Honestly, it was quite intimidating at first being in the same program as Texas Children’s CNO and several other executive nursing leaders, but I quickly realized how lucky I was to be in the program with them. They are amazing leaders and I learned so much from them about organizational development, strategy and decision-making at Texas Children’s from the executive level. As a nurse practitioner I never had the opportunity to understand the organization from the view of top nursing leaders. Exploring this journey with them allowed me to see them as fellow nurses who all share the same goal, to improve patient outcomes while maximizing nurse utilization, scope of practice and staff satisfaction. Graduating with them, and all of our classmates, has been an incredible journey because we all know the sacrifices we made to complete the program. Our individual journeys may have been different but we all strived for the same goal.
Additionally, I could not have completed the program without support from my direct leader (Aimee Jackson, DNP), and the other NPs I work with (Tina Spencer, NP; Anika Barber, DNP; Elizabeth Ortiz, NP; Drew Sikes, NP). Dr. Aimee Jackson has been committed to my success in this program since I started working for her in March 2017 by ensuring I had schedule flexibility and also encouraging and supporting integrating my assignments into improving our clinical/patient outcomes. The NPs I work with also were flexible with my schedule and always willing to rearrange schedules to accommodate school demands. They were all instrumental in my success.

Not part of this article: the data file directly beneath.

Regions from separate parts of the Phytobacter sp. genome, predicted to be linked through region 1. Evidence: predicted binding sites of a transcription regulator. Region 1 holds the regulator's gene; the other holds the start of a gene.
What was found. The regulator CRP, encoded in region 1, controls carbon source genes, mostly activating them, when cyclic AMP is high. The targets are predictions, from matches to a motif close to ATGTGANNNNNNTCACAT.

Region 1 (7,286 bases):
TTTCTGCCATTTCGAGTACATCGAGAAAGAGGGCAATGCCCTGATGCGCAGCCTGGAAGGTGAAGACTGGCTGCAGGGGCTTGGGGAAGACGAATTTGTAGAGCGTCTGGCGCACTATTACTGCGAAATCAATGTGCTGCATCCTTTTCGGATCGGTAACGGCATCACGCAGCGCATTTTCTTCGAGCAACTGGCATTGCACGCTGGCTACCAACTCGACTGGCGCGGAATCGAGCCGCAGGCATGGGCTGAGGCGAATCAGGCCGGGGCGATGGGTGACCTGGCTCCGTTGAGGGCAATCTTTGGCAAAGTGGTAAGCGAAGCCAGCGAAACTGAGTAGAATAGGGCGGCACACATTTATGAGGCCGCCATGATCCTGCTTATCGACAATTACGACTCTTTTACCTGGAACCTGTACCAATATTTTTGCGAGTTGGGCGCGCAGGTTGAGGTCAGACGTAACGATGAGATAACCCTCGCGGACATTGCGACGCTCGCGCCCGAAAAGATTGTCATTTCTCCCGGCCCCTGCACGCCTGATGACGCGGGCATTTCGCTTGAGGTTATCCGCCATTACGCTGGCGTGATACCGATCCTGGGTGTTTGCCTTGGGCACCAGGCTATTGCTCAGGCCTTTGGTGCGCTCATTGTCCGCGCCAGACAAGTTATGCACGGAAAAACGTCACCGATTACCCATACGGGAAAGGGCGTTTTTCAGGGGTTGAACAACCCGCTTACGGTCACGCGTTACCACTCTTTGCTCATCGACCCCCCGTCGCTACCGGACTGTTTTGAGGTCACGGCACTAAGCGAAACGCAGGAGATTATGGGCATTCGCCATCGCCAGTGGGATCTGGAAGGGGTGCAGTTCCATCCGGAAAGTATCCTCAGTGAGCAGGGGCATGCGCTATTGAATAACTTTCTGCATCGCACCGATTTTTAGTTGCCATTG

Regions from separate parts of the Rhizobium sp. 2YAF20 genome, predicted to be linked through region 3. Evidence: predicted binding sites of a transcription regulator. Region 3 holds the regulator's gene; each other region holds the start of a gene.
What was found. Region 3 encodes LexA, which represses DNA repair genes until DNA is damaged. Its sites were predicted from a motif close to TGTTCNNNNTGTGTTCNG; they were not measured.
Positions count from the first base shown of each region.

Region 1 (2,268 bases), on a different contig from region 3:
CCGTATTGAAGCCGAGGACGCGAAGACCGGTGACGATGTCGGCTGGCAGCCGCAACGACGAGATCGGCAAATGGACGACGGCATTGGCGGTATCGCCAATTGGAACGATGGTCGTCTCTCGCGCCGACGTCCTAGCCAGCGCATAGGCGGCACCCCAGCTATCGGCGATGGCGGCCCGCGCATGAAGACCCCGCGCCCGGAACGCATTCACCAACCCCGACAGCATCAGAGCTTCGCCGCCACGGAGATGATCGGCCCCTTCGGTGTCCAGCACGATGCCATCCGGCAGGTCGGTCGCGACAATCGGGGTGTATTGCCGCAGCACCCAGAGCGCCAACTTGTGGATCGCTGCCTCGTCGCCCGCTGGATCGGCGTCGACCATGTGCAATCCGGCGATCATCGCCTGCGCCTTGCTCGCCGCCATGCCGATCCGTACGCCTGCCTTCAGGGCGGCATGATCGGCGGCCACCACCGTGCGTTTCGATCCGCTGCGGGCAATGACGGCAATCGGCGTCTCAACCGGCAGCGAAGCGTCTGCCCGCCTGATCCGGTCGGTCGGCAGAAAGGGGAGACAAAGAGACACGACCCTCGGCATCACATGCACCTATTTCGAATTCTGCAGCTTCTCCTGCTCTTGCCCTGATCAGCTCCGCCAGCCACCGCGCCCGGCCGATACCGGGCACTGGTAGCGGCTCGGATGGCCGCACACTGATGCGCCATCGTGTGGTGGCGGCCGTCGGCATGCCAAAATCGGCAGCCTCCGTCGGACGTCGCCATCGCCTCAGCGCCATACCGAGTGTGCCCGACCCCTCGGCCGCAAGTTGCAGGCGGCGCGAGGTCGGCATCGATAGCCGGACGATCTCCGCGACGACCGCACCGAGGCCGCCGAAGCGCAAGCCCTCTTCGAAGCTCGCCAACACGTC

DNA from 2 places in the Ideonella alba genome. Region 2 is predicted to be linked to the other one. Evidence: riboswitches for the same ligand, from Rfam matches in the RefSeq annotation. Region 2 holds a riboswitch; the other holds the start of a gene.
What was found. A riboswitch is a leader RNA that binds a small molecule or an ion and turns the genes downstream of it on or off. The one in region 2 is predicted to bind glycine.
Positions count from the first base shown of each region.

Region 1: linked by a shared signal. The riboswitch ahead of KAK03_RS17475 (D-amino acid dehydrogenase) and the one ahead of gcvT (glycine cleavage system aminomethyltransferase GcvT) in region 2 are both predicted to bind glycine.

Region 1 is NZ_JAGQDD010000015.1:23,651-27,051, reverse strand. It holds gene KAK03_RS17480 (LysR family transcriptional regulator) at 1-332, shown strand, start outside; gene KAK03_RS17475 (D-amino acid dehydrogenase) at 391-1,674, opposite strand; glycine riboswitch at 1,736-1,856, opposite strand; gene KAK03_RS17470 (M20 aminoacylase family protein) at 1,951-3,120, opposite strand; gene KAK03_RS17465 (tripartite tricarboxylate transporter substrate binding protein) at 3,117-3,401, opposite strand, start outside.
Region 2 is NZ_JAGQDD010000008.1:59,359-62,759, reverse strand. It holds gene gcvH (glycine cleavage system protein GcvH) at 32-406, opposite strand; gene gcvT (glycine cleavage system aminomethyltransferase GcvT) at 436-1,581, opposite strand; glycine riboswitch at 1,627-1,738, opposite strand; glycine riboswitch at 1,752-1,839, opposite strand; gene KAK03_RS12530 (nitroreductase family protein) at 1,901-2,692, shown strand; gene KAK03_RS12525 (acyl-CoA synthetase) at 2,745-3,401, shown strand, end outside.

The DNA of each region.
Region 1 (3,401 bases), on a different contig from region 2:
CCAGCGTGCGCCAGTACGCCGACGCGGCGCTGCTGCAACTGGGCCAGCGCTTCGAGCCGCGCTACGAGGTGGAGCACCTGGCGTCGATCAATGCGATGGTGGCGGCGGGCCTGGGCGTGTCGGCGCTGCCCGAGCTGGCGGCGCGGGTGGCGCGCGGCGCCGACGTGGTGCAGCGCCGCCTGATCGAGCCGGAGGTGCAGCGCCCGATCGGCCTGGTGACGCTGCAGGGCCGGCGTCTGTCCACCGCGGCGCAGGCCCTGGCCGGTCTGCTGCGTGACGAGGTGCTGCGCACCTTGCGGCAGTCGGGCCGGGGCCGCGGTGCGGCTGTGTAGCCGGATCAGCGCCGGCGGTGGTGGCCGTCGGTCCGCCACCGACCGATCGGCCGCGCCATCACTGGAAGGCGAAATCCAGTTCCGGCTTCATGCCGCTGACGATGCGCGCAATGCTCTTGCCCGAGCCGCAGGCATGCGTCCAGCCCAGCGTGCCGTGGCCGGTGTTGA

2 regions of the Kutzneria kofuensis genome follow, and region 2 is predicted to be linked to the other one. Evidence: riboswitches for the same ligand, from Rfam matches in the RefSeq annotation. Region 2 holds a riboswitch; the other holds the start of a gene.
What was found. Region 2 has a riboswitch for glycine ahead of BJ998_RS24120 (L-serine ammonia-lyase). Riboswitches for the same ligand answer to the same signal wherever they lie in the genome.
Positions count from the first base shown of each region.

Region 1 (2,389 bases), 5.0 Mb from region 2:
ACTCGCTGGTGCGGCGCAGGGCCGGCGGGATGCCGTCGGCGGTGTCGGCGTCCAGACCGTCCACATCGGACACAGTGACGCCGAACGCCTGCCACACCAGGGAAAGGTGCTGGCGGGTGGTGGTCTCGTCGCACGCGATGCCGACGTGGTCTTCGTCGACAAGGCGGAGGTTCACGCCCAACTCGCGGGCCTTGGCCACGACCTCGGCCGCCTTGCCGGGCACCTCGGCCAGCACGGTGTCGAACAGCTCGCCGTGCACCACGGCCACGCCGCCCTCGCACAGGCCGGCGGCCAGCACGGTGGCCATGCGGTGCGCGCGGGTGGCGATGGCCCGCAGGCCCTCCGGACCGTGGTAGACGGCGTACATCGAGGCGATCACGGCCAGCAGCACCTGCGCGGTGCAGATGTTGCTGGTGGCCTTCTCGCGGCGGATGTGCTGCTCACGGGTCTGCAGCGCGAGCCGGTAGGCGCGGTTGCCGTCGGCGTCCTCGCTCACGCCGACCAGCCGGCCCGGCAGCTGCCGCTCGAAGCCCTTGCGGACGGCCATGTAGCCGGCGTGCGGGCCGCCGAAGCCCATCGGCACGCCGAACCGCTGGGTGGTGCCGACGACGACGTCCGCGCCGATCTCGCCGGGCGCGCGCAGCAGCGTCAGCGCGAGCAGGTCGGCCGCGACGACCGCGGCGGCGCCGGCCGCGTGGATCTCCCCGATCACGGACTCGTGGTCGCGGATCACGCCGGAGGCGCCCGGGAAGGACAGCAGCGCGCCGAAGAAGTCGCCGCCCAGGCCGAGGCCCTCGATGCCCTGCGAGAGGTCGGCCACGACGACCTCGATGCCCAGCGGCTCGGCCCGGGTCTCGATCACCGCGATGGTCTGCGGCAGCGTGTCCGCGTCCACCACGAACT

Describe the emotions on graduation day when you officially received your DNP degree?
Graduation day was the culmination of three years of hard work, dedication, support, and belief and all of those emotions were apparent on that day. Relief, pride, satisfaction, love, were just a few of the emotions I felt that day. But I also felt a small amount of sadness as I knew I may never see some of my classmates who live out of town again. This journey brought us all closer and I believe we all felt a small (or large) amount of safety and camaraderie when we would gather together on campus and to not have that opportunity again is somewhat sad. But thankfully, there are a handful of classmates I will have the privilege of seeing in the halls of Texas Children’s on a regular basis and that is something I will always treasure. It will only take a look between us to be brought back to the time we spent together and we will always have a quiet, unspoken understanding of our shared journey.
Texas Children’s offers educational and professional development opportunities to nurses. How did Texas Children’s support you in this journey?
Having an organization like Texas Children’s supporting me as I embarked on and completed this journey not only made me feel like I could tackle this task, but more importantly, made me work harder through the program because I believed in Texas Children’s and I wanted to ensure everything I did and learned would be a positive reflection on the organization. I continue to strive to integrate my education back into my work in order to improve patient outcomes at Texas Children’s.